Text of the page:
[sdiy] Low voltage synthesis?

Roman Sowa modular at go2.pl
Fri Jan 14 08:02:11 CET 2022

There are lots of R-R opamps running at 5V. Typicaliy at 12V, 16V, 20V 
and even 40V.
To name a few from my stock:
TLV93xx - not addvertised as input R-R but has pretty low input 
crossover error

Most opamp application don't even require input going higher than about 
1.5V from upper rail where non-R2R opamps start to get dizzy, so in fact 
RRO (as oposed to RRIO) is all we really need in many LV applications. 
Nearly all opamps released during last 20-30 years have rail-to-rail 
outputs, including OPA1678.


W dniu 2022-01-13 o 22:08, Brian Willoughby pisze:
> Most op-amps lose a couple of volts near each rail; the input and output voltages can't reach all the way to the rail voltage without lots of distortion. That's one reason to use ±12V to feed op-amps that need to accurately handle ±10V signals (of course, if your circuit regulates a ±12V power source down to ±10V for the supply rails, then the op-amps are good for less than ±8V or so in terms of signal levels). Apart from maximum supply voltage ratings, op-amps generally don't care what voltages are used, but there's always the stipulation that your signal levels will be a few volts less than the rails on either side. When the rails are as low as ±2V, there'd be no room left for (undistorted) signals.
> I've not seen any rail-to-rail op-amps that work with more than +5V, which can be treated as ±2.5V by using a virtual ground throughout the circuit, as well as capacitive coupling (*). Thus, it seems like there's a gap between the 5V rail-to-rail signal ranges and the typical 20V to 24V or more that normal op-amps can handle. Granted, there are R2R op-amps that work with less than 5V, e.g., 3.3V, but I'd be curious whether anyone knows of an R2R with more than 5V. In particular, I don't think you can manage ±5V - because there don't seem to be any 10V R2R chips - unless you're happy with signal levels within ±3V. At that point, you'd basically be better off with ±2.5V R2R than with standard op-amps operating at ±5V.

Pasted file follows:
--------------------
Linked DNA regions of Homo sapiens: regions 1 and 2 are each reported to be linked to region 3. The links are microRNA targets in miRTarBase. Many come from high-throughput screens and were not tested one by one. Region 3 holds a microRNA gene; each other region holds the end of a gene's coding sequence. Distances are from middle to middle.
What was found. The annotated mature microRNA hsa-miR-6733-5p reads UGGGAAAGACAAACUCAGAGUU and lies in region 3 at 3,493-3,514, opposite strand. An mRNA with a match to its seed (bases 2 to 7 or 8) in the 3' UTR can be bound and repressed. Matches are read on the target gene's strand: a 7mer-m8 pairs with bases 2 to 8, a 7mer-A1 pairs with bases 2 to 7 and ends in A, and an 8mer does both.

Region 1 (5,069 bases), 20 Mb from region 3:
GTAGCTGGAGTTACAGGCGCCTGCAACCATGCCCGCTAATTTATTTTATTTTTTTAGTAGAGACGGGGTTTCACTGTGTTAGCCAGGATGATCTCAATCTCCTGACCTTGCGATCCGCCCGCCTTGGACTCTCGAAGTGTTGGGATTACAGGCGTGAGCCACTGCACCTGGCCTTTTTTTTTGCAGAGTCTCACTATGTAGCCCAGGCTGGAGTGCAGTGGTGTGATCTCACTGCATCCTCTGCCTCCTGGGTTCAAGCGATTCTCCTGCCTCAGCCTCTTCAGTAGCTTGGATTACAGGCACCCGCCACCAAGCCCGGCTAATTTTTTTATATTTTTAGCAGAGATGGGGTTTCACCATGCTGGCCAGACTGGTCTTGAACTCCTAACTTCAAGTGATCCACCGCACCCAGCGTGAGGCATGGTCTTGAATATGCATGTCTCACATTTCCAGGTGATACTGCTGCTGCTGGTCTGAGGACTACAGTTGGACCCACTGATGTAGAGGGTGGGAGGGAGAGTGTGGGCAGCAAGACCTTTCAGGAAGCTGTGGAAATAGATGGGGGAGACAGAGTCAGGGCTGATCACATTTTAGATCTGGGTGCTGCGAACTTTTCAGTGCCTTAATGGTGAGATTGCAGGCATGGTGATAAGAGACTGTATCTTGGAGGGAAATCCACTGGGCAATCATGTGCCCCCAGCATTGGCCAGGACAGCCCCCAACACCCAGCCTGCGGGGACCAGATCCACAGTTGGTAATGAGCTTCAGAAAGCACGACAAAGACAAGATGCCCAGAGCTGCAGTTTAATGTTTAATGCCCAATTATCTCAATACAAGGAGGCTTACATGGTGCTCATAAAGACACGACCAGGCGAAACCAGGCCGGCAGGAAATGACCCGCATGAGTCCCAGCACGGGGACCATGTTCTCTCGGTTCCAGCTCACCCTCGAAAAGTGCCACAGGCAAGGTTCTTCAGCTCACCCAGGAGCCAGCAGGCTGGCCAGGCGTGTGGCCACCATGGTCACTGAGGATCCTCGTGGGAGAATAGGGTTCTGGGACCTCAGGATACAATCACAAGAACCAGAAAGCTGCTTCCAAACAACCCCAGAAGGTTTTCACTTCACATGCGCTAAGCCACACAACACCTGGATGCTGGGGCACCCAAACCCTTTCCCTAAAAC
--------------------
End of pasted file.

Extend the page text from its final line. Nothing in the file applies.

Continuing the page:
> * You can avoid capacitive coupling of signals by operating with literal bipolar supply, but that can end up with more components than a virtual ground system (like guitar pedals usually are).
> Brian Willoughby
> On Jan 13, 2022, at 09:07, Mike Bryant <mbryant at futurehorizons.com> wrote:
>> The other issue you run against is you need to use rail-to-rail op-amps, but most of these are specified for 5V/+-2.5V operation.   Also these opamps are often CMOS based and have what I term "input crossover distortion" as they switch from the N to P type devices conducting.  Negative feedback reduces this, but it's always slightly there.  There are a few bipolar R2R opamps without this problem - Rohm BA2510 is my favourite.
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